The Bro Show
August 3 to 10
DaDe Art and Design Lab
When I learned that Chase Padgett, the star of last Fringe Festival’s hit show, 6 Guitars, was coming back this year with a new production, I was both excited to see this talented performer once again and curious to see if he could wow me the way he did first time around. (Visit https://applause-meter.com/2011/08/02/calgary-fringe-6-guitars-review/ for my review of Padgett’s 2011 Fringe show.) As a critic in these cases, you go in with a definite nostalgic soft spot but also perhaps demand more than normal given your previous high opinion.
The Bro Show sees Padgett partner with his younger brother Ross on stage in a bare-bones loose sketch comedy show that offers up scenes that touch on everything from phone surveys to exaggerating homeless people to the legalization of marijuana. What it didn’t touch on in the slightest however was my funny bone.
From a somewhat cutesy start that paired the brothers in a sing-along of Jingle Bells that echoed the old Smothers Brothers skits where the older brother is serious and heavy-handed while the younger plays the insulted fool, The Bro Show devolved quickly into silly, obvious or just plain boring attempts at comedy.
At one point in the show, the boys describe the reason behind the format, namely that they had been robbed not once, but twice in one weekend and therefore put this show together as a kind of fundraiser to recoup their losses. In a way I was glad they came clean, as the show very much feels like a desperate and quickly cobbled together attempt that not only doesn’t live up to the polished and very smart 6 Guitars, but is totally unbalanced in the talent levels of its two performers.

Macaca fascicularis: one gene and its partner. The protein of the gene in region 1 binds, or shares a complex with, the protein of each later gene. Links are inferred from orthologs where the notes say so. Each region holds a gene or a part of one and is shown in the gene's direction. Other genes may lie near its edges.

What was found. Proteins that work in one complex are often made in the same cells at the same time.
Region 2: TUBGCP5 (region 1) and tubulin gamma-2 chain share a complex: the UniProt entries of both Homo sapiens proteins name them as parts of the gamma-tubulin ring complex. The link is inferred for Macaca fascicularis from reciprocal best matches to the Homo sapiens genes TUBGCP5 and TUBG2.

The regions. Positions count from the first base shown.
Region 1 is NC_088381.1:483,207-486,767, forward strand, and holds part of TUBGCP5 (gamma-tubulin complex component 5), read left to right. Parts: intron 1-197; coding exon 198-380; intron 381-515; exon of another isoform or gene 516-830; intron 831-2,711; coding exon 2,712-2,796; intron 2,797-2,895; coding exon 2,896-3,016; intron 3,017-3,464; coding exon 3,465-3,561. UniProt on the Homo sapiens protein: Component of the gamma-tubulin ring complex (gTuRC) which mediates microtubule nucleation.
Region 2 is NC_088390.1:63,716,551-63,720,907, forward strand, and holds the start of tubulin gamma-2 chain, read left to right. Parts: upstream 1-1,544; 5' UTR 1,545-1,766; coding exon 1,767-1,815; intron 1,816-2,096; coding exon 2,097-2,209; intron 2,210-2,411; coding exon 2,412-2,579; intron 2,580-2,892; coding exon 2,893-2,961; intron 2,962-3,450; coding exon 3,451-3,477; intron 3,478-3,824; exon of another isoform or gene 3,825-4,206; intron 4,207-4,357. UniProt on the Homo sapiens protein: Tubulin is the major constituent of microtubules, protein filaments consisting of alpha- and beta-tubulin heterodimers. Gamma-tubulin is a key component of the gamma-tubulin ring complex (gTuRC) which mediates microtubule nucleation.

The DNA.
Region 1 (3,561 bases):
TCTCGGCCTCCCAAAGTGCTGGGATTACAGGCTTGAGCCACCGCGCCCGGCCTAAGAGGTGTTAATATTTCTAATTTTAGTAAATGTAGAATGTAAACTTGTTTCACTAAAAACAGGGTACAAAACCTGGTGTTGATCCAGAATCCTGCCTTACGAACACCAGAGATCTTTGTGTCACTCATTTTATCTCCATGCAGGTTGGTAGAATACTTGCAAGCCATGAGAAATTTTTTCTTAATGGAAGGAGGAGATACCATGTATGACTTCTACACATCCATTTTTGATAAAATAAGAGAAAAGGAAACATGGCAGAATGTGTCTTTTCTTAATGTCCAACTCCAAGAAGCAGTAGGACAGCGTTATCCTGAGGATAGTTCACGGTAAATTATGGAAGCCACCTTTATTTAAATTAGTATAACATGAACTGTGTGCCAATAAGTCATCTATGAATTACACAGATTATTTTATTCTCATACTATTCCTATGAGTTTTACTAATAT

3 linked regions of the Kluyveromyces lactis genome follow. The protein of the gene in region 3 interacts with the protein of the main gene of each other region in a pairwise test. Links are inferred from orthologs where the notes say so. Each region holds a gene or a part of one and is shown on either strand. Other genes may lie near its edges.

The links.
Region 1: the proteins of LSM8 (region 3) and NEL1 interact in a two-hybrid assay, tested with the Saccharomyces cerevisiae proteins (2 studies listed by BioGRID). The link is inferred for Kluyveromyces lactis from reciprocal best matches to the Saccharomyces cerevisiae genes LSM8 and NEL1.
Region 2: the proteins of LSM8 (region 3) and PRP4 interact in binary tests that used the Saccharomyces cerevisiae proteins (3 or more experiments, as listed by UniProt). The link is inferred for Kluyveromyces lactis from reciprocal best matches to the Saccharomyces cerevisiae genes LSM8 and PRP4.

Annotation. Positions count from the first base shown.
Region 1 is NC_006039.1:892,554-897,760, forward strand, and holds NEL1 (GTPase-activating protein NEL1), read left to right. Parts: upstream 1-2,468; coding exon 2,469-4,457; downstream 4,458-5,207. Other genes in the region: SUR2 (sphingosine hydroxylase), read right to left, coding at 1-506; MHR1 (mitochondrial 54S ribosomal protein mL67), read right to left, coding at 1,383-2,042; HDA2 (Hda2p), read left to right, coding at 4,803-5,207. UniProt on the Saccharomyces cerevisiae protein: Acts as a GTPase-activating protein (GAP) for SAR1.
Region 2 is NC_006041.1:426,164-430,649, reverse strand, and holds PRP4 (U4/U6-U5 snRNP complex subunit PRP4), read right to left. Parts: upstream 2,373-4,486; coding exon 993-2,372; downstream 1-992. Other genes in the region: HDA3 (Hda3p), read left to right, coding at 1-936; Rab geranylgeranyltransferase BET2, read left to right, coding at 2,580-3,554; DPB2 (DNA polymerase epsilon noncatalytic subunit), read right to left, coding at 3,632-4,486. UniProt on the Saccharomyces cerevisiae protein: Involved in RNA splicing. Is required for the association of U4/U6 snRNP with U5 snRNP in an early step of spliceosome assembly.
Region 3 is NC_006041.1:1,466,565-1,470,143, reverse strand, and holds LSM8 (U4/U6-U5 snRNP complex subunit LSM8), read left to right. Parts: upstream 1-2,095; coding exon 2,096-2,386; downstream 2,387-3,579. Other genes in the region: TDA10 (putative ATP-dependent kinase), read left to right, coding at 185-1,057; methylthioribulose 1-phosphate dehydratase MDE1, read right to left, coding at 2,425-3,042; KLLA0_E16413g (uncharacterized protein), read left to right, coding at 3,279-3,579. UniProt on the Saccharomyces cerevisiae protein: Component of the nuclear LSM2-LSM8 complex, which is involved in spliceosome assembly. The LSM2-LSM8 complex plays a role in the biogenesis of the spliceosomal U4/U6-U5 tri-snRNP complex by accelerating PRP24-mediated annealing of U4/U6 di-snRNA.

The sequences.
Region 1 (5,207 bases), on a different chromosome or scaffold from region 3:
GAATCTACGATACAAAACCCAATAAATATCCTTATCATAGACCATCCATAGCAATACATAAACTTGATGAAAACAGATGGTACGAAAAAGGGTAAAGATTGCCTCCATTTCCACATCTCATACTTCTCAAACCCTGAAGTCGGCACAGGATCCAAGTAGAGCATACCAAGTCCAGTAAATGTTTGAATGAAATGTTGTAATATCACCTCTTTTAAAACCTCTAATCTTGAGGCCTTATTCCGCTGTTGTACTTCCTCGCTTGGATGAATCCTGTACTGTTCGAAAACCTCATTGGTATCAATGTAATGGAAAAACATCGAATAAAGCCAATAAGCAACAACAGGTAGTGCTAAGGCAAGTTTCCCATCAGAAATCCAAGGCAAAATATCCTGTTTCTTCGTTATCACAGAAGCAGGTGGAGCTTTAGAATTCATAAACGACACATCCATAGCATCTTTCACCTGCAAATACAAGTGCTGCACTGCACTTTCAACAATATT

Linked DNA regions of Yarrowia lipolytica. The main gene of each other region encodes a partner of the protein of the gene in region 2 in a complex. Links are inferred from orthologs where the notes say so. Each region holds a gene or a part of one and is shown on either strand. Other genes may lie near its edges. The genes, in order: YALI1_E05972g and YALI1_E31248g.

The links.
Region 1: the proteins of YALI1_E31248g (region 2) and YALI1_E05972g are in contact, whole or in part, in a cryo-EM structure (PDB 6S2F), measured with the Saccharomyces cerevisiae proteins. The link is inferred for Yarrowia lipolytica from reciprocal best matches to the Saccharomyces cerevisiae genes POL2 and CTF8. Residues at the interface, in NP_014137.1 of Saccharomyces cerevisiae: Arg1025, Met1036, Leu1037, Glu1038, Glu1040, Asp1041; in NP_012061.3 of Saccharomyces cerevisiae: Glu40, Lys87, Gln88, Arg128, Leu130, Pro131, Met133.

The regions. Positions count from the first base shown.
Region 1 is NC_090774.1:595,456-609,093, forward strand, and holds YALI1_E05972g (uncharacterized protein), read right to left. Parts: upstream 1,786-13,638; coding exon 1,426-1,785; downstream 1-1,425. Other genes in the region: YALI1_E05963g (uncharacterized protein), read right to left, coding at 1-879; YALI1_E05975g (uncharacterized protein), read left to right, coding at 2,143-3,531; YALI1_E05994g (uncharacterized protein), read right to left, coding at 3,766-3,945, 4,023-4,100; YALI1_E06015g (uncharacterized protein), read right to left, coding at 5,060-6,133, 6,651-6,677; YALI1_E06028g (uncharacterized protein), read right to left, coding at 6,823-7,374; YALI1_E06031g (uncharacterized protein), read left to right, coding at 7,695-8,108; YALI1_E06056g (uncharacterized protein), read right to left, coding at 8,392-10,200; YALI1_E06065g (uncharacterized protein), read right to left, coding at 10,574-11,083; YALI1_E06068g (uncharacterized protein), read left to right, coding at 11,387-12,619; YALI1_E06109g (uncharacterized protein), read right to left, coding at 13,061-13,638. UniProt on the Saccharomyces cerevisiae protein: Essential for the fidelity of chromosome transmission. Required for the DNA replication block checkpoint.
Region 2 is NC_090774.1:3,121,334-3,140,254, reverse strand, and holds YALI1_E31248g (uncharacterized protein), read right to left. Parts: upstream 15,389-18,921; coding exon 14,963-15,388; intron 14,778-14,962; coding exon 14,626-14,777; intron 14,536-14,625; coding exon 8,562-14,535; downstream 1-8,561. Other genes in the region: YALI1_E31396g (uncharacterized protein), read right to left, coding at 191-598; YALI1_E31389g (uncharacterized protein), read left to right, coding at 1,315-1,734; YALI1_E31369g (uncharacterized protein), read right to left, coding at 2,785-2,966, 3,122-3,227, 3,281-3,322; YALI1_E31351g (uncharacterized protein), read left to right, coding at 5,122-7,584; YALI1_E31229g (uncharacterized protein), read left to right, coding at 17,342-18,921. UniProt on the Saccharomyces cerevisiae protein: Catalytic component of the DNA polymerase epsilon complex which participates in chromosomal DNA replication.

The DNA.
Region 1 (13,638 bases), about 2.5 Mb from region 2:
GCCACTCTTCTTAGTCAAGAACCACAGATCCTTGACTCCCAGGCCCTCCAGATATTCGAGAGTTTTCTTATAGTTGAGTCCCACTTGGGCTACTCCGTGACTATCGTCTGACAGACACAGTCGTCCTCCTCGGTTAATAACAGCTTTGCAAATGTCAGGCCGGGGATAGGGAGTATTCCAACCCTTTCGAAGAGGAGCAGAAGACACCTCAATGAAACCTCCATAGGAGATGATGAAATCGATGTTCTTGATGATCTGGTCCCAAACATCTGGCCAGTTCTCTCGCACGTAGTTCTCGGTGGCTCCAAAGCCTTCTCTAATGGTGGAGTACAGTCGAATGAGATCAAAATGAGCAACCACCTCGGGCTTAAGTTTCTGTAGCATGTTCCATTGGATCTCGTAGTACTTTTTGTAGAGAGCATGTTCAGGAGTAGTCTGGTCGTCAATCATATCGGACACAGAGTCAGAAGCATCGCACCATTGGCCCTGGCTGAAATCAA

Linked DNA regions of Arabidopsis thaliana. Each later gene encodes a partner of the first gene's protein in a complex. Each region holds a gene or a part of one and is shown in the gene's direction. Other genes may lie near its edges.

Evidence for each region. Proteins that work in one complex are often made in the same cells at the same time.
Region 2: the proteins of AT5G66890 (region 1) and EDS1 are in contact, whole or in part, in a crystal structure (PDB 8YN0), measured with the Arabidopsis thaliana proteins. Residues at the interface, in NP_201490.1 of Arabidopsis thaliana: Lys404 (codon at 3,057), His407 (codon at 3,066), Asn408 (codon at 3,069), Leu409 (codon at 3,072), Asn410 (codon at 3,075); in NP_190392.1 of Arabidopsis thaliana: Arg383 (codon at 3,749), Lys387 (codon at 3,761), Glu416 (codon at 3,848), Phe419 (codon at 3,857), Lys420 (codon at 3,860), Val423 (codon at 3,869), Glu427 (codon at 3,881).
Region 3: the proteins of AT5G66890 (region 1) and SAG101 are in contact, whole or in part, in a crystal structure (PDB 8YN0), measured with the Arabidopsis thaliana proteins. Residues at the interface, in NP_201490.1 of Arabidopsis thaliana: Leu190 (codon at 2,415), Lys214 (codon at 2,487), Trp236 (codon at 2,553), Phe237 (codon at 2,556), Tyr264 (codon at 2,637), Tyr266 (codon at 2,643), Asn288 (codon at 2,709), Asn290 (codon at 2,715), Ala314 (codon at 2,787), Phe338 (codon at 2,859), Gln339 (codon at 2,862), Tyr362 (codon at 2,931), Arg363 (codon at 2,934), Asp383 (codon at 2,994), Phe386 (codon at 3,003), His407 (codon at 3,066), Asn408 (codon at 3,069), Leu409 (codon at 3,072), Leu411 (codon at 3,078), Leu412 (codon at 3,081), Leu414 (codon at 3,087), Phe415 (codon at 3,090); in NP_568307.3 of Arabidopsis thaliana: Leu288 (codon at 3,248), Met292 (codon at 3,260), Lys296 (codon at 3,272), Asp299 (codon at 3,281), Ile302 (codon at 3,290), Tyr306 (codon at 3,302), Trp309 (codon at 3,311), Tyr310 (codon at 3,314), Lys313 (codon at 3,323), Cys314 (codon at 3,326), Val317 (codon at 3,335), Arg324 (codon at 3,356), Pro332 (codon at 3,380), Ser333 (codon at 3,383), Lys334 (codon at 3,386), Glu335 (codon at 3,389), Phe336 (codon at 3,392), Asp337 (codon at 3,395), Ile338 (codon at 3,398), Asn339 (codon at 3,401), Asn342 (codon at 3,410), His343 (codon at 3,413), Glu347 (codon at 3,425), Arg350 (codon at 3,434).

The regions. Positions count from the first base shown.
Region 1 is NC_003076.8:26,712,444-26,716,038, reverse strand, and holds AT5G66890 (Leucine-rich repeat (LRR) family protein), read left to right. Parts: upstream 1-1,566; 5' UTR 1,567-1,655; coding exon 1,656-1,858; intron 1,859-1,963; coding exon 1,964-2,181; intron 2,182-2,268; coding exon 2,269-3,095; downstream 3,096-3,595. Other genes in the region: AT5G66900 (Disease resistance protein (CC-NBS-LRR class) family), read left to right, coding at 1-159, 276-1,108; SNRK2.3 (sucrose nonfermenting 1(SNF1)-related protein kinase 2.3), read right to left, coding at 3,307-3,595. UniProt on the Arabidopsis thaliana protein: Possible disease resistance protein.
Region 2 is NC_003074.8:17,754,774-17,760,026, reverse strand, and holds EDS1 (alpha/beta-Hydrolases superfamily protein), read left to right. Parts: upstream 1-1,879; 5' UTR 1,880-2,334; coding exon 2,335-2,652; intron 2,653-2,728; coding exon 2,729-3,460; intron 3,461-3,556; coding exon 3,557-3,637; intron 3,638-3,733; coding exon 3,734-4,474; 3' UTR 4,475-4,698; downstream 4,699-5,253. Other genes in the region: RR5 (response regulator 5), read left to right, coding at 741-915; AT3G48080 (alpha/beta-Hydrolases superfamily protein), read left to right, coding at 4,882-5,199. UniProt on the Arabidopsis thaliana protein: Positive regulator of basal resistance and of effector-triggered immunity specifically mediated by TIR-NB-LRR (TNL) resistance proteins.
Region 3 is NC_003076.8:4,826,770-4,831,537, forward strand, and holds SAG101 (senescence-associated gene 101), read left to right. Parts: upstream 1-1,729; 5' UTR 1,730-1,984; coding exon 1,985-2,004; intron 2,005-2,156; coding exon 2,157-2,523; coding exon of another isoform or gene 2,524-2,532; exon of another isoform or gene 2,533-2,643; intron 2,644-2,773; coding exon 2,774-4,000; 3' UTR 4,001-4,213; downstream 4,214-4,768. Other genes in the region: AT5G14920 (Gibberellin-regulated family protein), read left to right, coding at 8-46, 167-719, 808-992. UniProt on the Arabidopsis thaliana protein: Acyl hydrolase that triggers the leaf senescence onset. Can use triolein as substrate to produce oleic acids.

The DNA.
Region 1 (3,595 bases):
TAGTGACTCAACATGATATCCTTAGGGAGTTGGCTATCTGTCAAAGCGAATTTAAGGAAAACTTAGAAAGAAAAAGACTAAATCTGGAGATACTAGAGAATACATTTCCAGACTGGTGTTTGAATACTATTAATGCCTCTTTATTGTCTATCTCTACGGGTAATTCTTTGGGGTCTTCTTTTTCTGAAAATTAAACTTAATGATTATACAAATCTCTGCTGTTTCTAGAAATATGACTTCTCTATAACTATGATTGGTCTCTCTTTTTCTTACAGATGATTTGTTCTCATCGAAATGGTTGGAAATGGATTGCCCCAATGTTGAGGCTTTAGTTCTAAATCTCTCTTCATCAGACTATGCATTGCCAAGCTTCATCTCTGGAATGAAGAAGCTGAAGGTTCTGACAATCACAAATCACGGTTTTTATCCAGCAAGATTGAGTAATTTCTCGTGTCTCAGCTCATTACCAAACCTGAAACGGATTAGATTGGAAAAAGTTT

As plentiful as the show’s shortcomings were, Chase Padgett was at least able to distract from them some of the time with both his outstanding singing voice (which I wish there was more of) and his solid acting chops. Chase’s confident ability to go from depressed pathetic loser to earnest teacher to southern homeless man was rewarding to watch. Ross on the other hand had no such range. Regardless which character he played, all he managed to exude was the persona of a smarmy slacker, white rapper kid with attitude up the wazoo. From what I could tell, it was a persona not far off from the real Ross, or at least the Ross that he wanted us to think he was. Either way, he was obnoxious and distinctly not funny. However, using his preferred lingo, I will give him ‘props’ on his dance moves. Man the kid can move in an ‘I have no bones and can break dance’ kind of way. But even his physicality became insufferable after a while as it was inevitably paired with his pedantic attempts at rapping or his ‘yo, yo, yo dude’ swagger.
Over and over in my head during the show I found myself saying “Oh Chase, what have you done!” I appreciate wanting to try something new. And having siblings myself, I can appreciate the pressure to share the spotlight. And perhaps in a different kind of performance these two brothers could have been more artistically compelling. But all I got from The Bro Show was the feeling that this family should have stayed at home.
For the guys – Two brothers goofing around up on stage may remind you of your own sibling attempts at comedy. But the short scenes don’t deliver big laughs and the mismatch of talents grows wearisome. MAYBE SEE IT
For the girls – It’s not guy humour per se; it’s just not that funny. And unfortunately, Chase never takes over to save the performance. SKIP IT
For the occasional theatre goer – With short sketch scenes and no cohesive narrative or plot, this will feel like an amateur high school fooling around. Which it kinda is. SKIP IT
For the theatre junkie – Let the boys recoup some money so Chase can move on and create another show where he lets his talents shine centre stage. SKIP IT